The Importance of Being Bob

I am named after my father, thus making me a junior. I’ve met many other “juniors” over the years, it’s like a secret club, and we can always tell each other apart in a crowd. Something about the slumped shoulders of one bearing the weight of succession. But given the fact that I share a name (first, middle, and last) with my father, a problem arises. This problem is one that only plagues those in my particular predicament: How do you address individual people who share a name in a way that lets them know you’re speaking specifically to them?

And so, rather than refer to me as “Junior” like Sean Connery in Indiana Jones and the Last Crusade, my parents instead chose to call me Rob (and variations of it such as Robby, by which I was known for much of my childhood) and my father? He stuck with Bob. There’s something about the name Bob that makes me think of strength and character, but that may be a product of my upbringing.

As I’ve aged, I’ve gone from “Robby” to “Rob” or “Robert” in professional situations. Every so often, someone will call me Bob and I correct them.

“No.” I’ll say, “No, call me Rob. Bob is my father.”

This is in equal parts a declaration of respect for my father and an expression of the strange sense of fear that I could never live up to the name. For years, I’ve done this. I live in a small town now, much smaller than I ever did growing up, and while I have lived here only a few years short of a decade, it still seems like a foreign concept to me. This whole “everyone knows everyone else” business seems shady, at best, but I accept it.

The local supermarket employs high school students looking to make extra money and elderly men and women looking for a way out of the humdrum boredom of retirement. When I shop there, the students refer to me as sir, which I at first detested, but now feel a misplaced honor upon hearing it. The elderly women all call me Bob. I’ve corrected them many times.

“Please, call me Rob. Or Robert, a lot of people know me as Robert.” I’ve said to them. “It’s on my name tag at work.”

They smile and nod and when I next find myself checking out at this tiny corner market, the elderly women ask Bob how he’s doing and whether I’m walking and how about that cold bit of weather we’ve had lately, and I still take a moment to process that they’re speaking to me and not someone else named Bob standing behind me. Once that moment passes, I sigh and once again state that no, my name is not Bob, but I’m doing well and yes, I am walking and yes, that weather was mighty cold the other day. I do all of this, I swipe my debit card, and I take my leave.

The other day, as I was paying for my cereal and milk, my bread and butter, the silver haired and bespectacled woman behind the checkout counter once again addressed me as Bob.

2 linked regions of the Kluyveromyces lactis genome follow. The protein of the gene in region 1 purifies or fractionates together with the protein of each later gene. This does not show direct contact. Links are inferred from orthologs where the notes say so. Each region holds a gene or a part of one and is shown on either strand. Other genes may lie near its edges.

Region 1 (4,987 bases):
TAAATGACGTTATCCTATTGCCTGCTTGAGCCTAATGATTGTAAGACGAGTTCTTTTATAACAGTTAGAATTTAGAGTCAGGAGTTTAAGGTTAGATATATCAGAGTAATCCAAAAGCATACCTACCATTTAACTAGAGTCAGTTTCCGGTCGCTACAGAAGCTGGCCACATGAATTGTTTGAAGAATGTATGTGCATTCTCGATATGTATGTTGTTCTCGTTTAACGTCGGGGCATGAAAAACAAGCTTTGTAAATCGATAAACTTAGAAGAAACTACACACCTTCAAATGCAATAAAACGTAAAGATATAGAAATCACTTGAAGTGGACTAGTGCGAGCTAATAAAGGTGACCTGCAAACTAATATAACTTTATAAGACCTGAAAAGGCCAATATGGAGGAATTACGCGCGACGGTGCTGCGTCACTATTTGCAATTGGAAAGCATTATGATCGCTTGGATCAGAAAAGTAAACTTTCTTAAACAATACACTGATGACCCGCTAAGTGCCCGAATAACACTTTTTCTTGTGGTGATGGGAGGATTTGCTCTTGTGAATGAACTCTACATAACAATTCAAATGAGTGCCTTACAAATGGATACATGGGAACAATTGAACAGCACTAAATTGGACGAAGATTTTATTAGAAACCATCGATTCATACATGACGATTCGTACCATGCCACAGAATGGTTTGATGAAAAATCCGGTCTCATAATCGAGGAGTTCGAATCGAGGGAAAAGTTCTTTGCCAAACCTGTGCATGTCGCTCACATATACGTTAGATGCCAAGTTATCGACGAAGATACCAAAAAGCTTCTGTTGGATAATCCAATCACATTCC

“How are you today, Bob?” she asked.

“I’m good.” I said, “Let me ask you something.”

She stopped scanning groceries.

“Let me first say that I’m not angry or annoyed, just curious.” I said. She furrowed her brow. “That said, why is it, when I’ve said repeatedly to call me Rob or Robert, do you insist on calling me Bob? Again, I’m just curious.”

She thought for a moment, scanned the eggs, the bagels, the shampoo. Then she spoke.

“I guess it just suits you better than Rob or Robert.”

I was silent. She finished ringing up the remaining items, I swiped my debit card and completed the purchase, all while the teenager in the pimply face and baggy pants put my newly bought foodstuffs into their bags. It was one of those moments, a brief pause in time during which one reflects on life and their place in it, the way they are seen by others and, maybe more importantly, the way they see themselves. Was I that person? Did I deserve the name, the title, of Bob? Did I have the strength and character and strong will to pull off the task and yes even burden of such a title? These are all questions I silently asked myself while the acne-laced young man to my immediate right finished bagging my groceries.

“But if it means that much to you, I can call you Robert.” she said with a smile, which I gladly mirrored to her.

“No.” I said, “That’s fine.”

To my friends, family and co-workers, I will continue to be Rob or Robert. I ask this of them. But for the sake of the elderly employees at the local supermarket, I think I’ll cease my fight against the name Bob. I’ll try to embrace it, I’ll try to let it slide. For them.

But if you see me on the street or you call me on the phone, you’re better off calling me Rob. Or Robert.

Or Sir.

If, for some reason, you’d like to listen to what I’ve spent the better part of the last hour listening to, here:

Published by Rob Kaas

Biographical information? I was born 37 years ago. I've lived a little here and there since then. I do not look forward to death. Biographical enough for you?

2 thoughts on “The Importance of Being Bob

  1. Thank you.

    And I suppose you could. One of my best friends that I’ve known forever started calling me Bobert back when we were teens. It became a running joke that only she was allowed to call me Bobert. If anyone else tried, she would correct them by saying that only she was allowed to do that. Later, and by association, her husband gained the right to call me Bobert.

    When I moved out here to Minnesota and started working at the gas station, a co-worker took to calling me Bobert, saying that’s what he had always called any friends of his named Robert. He called me Bobert in a Facebook comment once, and then he and my other friend had a discussion over rights to refer to me that way.

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